All About Asparagus

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Can I Plant
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Asparagus plants are a perennial vegetable that can grow up to 6 feet tall. They have long, narrow stems with feathery foliage and small, white flowers. The edible spears are harvested in the spring before the foliage fully develops. Asparagus plants prefer full sun and well-drained soil. They are relatively low maintenance and can be harvested for several years once established.

Planning Your Garden With Asparagus

As you plan your garden, it's important to think about the spacing, size, light, and nutrient requirements of all of your plant and how they'll grow together.

Some plants require more water than others, while other plants require dry soil. At the same time, some plants prefer full sun, and other plants need the shade to survive.

By studying what each plant requires and planning ahead where all of your plants will grow best, you can optimize your garden space.

Life Cycle Asparagus is a perennial.
USDA Zone Asparagus is hardy in USDA Zones 3-8.
Cold Tolerance Asparagus is generally considered to be cold hardy, and can tolerate temperatures as low as 25.
Days to harvest The minimum number of days to harvest for asparagus is usually around 60 days.
Average size The average size of a full grown asparagus plant is 3 to 4 feet tall and 2 to 3 feet wide.
Spacing requirements The best spacing for growing asparagus is 18-24 inches apart in rows that are spaced 3-4 feet apart.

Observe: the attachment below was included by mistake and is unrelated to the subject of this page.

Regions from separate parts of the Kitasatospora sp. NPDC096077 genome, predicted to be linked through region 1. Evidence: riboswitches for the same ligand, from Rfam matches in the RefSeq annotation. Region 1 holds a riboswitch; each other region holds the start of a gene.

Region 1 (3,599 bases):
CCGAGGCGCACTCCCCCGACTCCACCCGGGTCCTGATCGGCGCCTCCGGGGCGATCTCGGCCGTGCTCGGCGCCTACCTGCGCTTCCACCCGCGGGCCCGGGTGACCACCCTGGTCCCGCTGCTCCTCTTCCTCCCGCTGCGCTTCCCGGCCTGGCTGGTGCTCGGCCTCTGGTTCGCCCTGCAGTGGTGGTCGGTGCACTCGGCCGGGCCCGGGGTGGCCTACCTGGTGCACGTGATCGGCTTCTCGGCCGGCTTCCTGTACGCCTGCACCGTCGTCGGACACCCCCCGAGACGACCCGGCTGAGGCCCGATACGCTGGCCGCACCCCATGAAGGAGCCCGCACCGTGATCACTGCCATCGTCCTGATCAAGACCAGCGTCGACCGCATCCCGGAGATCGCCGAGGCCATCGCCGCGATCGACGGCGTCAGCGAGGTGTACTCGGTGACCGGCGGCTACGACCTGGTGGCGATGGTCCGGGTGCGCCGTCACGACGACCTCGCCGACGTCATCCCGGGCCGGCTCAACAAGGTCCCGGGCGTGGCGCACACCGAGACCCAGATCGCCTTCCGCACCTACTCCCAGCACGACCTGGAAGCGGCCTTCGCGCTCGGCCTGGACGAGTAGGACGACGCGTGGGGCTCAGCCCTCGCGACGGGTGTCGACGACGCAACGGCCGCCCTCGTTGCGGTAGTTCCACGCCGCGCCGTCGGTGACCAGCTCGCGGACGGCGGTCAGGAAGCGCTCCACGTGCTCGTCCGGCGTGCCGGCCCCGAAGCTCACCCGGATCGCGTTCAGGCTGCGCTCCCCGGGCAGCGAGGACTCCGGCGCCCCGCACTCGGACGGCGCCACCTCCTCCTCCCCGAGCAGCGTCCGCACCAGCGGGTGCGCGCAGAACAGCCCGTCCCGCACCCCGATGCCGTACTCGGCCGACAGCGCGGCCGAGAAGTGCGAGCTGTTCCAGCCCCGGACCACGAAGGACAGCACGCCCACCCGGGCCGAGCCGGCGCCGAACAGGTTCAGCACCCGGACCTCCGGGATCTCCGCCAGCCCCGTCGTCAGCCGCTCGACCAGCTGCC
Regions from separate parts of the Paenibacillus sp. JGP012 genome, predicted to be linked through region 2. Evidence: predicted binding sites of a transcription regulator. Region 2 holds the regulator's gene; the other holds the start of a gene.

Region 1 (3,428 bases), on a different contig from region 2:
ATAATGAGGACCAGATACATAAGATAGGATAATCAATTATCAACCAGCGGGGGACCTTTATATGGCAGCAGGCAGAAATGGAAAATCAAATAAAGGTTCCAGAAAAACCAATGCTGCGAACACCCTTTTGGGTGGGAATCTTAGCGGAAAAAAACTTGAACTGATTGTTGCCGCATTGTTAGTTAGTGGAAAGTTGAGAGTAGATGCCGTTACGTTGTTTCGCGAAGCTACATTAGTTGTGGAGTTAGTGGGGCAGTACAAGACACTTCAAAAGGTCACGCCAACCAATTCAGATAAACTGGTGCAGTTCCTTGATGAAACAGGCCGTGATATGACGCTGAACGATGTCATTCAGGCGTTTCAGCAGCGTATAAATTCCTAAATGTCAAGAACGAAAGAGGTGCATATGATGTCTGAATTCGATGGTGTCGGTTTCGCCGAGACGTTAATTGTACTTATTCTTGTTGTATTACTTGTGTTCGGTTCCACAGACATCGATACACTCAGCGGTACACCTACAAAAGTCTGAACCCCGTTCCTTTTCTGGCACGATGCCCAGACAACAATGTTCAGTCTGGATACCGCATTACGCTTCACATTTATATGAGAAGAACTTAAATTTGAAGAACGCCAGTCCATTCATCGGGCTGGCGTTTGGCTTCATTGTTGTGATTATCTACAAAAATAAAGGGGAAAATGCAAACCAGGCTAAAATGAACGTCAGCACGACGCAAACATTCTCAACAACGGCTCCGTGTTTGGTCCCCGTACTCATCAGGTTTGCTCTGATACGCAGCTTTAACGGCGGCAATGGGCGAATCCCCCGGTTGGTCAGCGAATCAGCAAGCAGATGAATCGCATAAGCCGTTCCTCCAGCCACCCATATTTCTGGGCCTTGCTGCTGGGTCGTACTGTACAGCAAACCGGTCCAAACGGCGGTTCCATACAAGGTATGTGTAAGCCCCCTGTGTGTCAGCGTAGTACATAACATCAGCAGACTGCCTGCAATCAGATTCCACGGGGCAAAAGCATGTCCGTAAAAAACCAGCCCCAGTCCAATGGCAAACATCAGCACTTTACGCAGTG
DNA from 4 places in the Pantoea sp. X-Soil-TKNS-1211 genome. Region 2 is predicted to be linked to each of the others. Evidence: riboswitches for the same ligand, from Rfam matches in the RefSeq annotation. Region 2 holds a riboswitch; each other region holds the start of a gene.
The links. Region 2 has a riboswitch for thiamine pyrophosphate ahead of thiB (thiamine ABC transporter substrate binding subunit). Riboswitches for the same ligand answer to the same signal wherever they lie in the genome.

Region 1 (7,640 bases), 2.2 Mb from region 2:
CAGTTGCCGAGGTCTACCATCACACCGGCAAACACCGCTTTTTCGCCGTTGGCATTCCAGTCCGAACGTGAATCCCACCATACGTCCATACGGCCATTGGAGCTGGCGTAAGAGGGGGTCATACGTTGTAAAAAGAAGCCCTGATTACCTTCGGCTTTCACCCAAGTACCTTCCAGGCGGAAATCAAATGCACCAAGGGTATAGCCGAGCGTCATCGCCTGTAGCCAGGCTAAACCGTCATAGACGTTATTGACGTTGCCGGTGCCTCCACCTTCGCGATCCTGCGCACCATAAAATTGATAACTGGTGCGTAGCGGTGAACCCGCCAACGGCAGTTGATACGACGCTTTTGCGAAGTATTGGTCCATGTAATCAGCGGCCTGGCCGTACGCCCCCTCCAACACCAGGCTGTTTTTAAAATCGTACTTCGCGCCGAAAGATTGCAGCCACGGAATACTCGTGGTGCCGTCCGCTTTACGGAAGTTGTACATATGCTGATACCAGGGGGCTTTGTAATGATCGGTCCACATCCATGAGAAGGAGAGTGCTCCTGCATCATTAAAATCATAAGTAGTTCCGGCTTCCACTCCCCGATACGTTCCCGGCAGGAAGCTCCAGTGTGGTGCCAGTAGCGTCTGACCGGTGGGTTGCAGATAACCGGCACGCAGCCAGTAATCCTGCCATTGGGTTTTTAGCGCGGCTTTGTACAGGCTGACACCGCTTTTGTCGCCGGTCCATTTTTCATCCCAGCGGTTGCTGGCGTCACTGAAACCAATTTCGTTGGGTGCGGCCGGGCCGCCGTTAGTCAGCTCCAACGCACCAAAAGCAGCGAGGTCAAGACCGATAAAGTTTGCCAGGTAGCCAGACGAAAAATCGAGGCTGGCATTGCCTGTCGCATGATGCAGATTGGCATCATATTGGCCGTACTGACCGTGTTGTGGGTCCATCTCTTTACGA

Sun tolerance Asparagus is a sun-loving plant and can tolerate full sun. However, it is best to provide some afternoon shade in hot climates to help prevent the foliage from scorching.
Shade tolerance Asparagus is considered to be a semi-shade tolerant plant. It prefers full sun but can tolerate some partial shade, especially during the hottest part of the day.
Water requirements Asparagus prefers well-drained soil that is kept consistently moist but not soggy. Water the asparagus plants deeply once or twice a week, providing 1 to 2 inches of water each time.
Fertilizer The amount of fertilizer you should use when growing asparagus depends on the type of fertilizer you are using and the soil conditions. Generally, a light application of a balanced fertilizer such as 10-10-10 or 5-10-5 should be applied at a rate of 1 to 2 pounds per 100 square feet.
Soil pH The optimum pH for growing asparagus is 6.5 to 7.5.

Why Asparagus is Popular

People like to grow asparagus because it is a perennial vegetable that can be harvested for many years, it is relatively easy to grow and maintain, and it is delicious. Asparagus is also a great source of vitamins and minerals such as vitamins A, C, E, and K, as well as folate, iron, and fiber.

Companion Plants For Asparagus

Companion planting is a great way to maximize your garden space and get the most out of your plants. By planting certain plants together, you can help each other thrive. In some cases, you can even help each other repel pests.

Popular companion plants for asparagus include:

Common Pests For Asparagus

Plant pests are a common problem for gardeners. By understanding what pests are common for your plants, you can take steps to prevent them from damaging your plants.

When you grow asparagus, keep an eye out for these common pests:

  • snails
  • slugs
  • aphids
  • nematodes
  • beetles
  • cutworms
  • asparagus beetles

USDA Zones

USDA zones are a popular way of determining which plants can grow in your area. Zones tell you when your average first and last frost date are, as well as how cold you can expect it to get in the winter.

Our site works best if you choose your zone from the list below. If you do not know your USDA zone, then you can use our zone map.

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